Ballet Across America – Richmond Ballet, Oregon Ballet Theater, Boston Ballet – Washington

Oregon Ballet Theatre's Damian Drake, Paul DeStrooper and Alison Roper in <I>Almost Mozart</I>.<br />© Blaine Truitt Covert. (Click image for larger version)
Oregon Ballet Theatre’s Damian Drake, Paul DeStrooper and Alison Roper in Almost Mozart.
© Blaine Truitt Covert. (Click image for larger version)

Ballet Across America III
The Richmond Ballet: Ershter Vals
Oregon Ballet Theater: Almost Mozart
Boston Ballet: Symphony in Three Movements

Washington, Kennedy Center Opera House
4 June 2013

This year brings the third instalment of Ballet Across America, a festival that showcases American regional ballet and gives an opportunity for the dancers of nine regional companies to perform on the main stage of the Kennedy Center. It’s a celebration of American ballet from coast to coast and a vivid snapshot of its diversity of style and repertory.

The nine companies who received an invitation to participate this year were The Richmond Ballet, Oregon Ballet Theater, Boston Ballet, The Sarasota Ballet, The Washington Ballet, Pennsylvania Ballet, North Carolina Dance Theater, Ballet Austin, and Dance Theater of Harlem. Each troupe presented a dance in one of the three programs.

The Richmond Ballet, the State Ballet of Virginia, opened the first program with Ershter Vals (First Waltz), a lyrical and folk-infused ensemble piece choreographed by the Chinese-born Ma Cong, who is currently resident choreographer of Tulsa Ballet. Cong recently retired as a performer (he was a principal dancer with Tulsa Ballet, joining the company in 1999) to open a new chapter in his career as a full-time dance-maker.

Ershter Vals was inspired by the World War II cinema and by klezmer, a Jewish traditional music rooted in Eastern European and Mediterranean musical folklore. The ballet takes its name from one of the four songs by the Italian klezmer group KlezRoym, to which it is set. The soulful soundtrack (KlezRoym’s lead singer Eva Cone infuses each song with beautiful, poetic emotion, which often veers off into sadness) provides a rich background for the dance, which brings four couples onstage and sets them into a nearly perpetual motion. Despite its title, for the most part both the choreography and the music evoke folk dances, occasionally tinged with a spirit of tango. Only in the last section, with the sounds of the eponymous Ershter Vals, do the couples scatter around the stage in a fervent whirl.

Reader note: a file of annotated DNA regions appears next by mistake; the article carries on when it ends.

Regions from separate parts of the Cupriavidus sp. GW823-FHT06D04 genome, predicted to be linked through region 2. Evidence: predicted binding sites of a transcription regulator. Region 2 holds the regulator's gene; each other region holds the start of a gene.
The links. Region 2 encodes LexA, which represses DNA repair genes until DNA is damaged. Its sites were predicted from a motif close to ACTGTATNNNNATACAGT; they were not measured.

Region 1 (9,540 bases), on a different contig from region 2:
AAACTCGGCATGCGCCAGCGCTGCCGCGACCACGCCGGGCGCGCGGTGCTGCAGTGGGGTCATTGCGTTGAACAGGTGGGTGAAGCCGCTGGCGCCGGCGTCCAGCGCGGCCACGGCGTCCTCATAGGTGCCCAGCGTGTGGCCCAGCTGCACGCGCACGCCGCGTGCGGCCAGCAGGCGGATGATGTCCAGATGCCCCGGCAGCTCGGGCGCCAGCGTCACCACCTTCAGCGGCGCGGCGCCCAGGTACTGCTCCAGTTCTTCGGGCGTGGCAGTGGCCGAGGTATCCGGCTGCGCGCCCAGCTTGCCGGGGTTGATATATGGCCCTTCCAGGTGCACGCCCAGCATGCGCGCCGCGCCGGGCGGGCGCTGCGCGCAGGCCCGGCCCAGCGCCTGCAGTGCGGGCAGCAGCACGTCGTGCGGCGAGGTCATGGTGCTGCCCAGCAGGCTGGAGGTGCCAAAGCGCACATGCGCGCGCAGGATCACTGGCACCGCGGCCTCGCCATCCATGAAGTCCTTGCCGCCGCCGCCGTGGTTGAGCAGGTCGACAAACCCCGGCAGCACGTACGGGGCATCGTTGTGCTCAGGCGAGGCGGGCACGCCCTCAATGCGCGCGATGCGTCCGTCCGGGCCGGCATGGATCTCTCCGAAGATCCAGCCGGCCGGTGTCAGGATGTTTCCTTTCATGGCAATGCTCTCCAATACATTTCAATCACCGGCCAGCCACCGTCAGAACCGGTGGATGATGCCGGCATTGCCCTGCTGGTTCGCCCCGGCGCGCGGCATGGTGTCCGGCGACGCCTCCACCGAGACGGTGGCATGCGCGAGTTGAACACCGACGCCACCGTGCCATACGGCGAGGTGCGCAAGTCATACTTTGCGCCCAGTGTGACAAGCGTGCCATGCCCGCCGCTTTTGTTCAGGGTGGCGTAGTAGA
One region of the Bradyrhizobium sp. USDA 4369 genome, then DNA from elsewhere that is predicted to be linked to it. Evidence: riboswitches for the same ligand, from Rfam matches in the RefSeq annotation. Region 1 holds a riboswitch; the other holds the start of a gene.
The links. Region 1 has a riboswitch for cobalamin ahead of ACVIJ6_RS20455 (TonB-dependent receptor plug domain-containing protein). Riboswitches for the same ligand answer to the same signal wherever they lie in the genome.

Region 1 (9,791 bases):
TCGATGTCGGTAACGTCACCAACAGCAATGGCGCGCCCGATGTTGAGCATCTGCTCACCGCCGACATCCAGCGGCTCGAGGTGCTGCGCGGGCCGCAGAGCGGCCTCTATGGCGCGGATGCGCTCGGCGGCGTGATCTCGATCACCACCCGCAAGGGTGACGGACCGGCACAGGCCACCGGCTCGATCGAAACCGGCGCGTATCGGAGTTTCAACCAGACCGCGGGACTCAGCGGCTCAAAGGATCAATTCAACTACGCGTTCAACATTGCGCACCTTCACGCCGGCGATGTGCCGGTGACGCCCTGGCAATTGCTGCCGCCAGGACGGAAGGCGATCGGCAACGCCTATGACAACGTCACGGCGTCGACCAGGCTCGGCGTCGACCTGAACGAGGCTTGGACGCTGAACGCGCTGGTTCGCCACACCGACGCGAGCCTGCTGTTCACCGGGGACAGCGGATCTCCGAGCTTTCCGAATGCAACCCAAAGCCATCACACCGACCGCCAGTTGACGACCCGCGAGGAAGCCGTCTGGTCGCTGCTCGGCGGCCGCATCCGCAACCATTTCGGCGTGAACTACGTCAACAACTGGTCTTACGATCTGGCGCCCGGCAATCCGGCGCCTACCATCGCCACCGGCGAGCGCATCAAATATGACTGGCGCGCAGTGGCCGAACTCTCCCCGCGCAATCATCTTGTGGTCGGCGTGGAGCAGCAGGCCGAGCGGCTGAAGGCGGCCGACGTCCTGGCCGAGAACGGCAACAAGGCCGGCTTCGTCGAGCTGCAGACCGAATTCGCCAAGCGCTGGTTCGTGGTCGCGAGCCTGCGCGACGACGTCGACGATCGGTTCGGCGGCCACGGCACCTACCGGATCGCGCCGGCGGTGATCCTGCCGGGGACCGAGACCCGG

Richmond Ballet's Shira Lanyi, Jess Bechard and Kirk Henning in Ershter Vals.© Sarah Ferguson. (Click image for larger version)
Richmond Ballet’s Shira Lanyi, Jess Bechard and Kirk Henning in Ershter Vals.
© Sarah Ferguson. (Click image for larger version)

Cong’s choreography has a fine angular fluidity and dynamic sweep that seem to carry the piece.  As such, Ershter Vals offers some memorable moments.  The intriguing opening scene is particularly effective, with the couples facing each other in a long motionless pause: the men crouching on the floor as if getting ready to spring, the women leaning forward, their arms extended in front of them, their fists tightly clenched. As the ballet unfurls, however, the choreography becomes repetitive and eventually loses momentum, the emotional intensity established in the beginning slowly fading away, never reaching its climax.

On opening night, the octet of barefoot yet handsomely-dressed dancers (the women in long dresses of orange, pink and peach, the men in white shirts and burgundy pants) swirled onstage with remarkable skill and ease, their movements etched and thoughtfully rendered. They danced with great communal spirit and utter abandon as if being continuously inspired by the ballet’s evocative music. (As much as I admired the dancing, I thought this ballet was an odd choice to open the festival.)

The dancers of the Oregon Ballet Theater took center stage next for their second appearance at the Kennedy Center Opera House. The troupe from Portland made a memorable impression at the inaugural Ballet Across America festival in 2008, performing Christopher Wheeldon’s RUSH.